Concert to honor former Baker student

Without her friend Jeremy, the band seems quieter.

His smile isn’t there anymore. His laughter, his sense of humor no longer can be heard throughout Rice Auditorium.

Junior Jessica Zehr hopes Jeremy Frye, a Baker senior who died last summer after a long bout with cancer, will be able to hear the Symphonic Winds concert Tuesday – a concert dedicated to him. She hopes he’ll be listening, hopes he’ll appreciate the sentiment.

“We know that he’ll be up there watching us and laughing at us,” she said.

Frye played the saxophone. Some days he sat near Zehr. Other days he sat next to someone else. But all days, he smiled, laughed and joked.

“Jeremy was a good friend,” she said. “We sat in the same section.”

Junior Eli Jones misses his bandmate. Jones, who plays the trombone, grew close to Frye during their time together in the band.

“J-Frye (Frye) always made band fun and entertaining,” Jones said. “He was a good player.”

Frye, who was a music education major, was finishing up his final semester at Baker when he slipped into a coma.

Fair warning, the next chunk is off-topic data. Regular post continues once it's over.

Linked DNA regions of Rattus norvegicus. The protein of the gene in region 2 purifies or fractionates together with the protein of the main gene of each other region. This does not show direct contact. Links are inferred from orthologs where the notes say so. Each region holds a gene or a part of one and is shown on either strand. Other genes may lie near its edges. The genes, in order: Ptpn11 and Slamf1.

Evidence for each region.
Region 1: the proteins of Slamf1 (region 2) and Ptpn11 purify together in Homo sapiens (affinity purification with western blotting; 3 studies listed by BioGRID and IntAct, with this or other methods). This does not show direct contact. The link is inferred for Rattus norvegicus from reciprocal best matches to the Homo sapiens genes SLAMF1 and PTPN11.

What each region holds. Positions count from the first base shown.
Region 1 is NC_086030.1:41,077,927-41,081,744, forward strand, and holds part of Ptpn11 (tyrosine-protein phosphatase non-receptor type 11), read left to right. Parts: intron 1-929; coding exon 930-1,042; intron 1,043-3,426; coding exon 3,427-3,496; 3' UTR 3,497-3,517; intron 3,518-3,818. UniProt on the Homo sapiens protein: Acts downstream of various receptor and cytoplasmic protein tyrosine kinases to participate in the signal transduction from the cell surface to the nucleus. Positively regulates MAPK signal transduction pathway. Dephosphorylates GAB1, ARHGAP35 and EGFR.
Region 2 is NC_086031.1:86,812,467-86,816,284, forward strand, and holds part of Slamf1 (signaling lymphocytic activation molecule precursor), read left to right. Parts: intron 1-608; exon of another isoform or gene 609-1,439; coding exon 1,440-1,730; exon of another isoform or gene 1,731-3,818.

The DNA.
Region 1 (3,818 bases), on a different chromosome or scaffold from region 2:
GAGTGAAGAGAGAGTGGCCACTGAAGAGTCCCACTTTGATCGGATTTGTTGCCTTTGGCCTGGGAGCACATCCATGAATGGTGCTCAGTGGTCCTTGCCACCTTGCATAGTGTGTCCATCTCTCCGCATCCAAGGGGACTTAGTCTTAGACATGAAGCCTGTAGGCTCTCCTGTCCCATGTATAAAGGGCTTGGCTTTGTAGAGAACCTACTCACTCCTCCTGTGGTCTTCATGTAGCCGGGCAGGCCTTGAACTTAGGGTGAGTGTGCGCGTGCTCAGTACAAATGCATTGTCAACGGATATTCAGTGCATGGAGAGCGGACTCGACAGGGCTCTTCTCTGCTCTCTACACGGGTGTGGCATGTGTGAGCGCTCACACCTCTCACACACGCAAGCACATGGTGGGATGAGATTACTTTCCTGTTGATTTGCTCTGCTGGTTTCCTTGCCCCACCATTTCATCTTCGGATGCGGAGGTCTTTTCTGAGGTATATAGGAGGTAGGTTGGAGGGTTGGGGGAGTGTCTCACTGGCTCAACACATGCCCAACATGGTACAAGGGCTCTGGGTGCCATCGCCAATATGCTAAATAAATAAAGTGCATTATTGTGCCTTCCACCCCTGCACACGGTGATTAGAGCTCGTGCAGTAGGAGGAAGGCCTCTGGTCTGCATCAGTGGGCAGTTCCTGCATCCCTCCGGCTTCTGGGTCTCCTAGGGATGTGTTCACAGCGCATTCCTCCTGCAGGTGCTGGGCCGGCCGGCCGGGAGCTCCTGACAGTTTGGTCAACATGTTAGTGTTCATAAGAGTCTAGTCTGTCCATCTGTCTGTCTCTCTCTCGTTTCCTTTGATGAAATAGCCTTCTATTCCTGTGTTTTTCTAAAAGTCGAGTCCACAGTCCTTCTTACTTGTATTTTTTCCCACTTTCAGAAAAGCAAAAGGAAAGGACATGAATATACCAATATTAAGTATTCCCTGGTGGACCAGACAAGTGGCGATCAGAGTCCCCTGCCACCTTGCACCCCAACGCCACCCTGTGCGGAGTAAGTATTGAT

“He was taking a class from me this time last year when he started to not feel good,” Director of Bands Ray James said.

In October, the Jeremy Frye Memorial Trophy was established and presented to the grand champion band at the annual BU Marching Festival.

“He loved marching band. He loved band period,” James said. “What better name to put on it than Jeremy’s.”

James worked with Frye during his career at Baker. He even visited Frye in the hospital this past summer.

“I was there for a couple of hours the day he passed away,” he said.

Because of Frye’s dedication to the Baker band, it plans to perform “Elegy for a Young American” by Ronald Lo Presti at 7:30 p.m. Tuesday in Rice Auditorium.

“We could never do enough to remember what he would be doing if he were still here,” James said.

“And that is teaching young people.”

When Zehr picks up her saxophone at the concert, she’s going to play for her bandmate and friend. She’s going to remember the times they shared during football games and practices. Above all else, she’ll think about the person he was and the teacher he would be.

“He did a lot for the music department, and we all care about him,” she said. “I think he would like the gesture of (the concert). It’s a great way for us to remember him and honor the family as well.”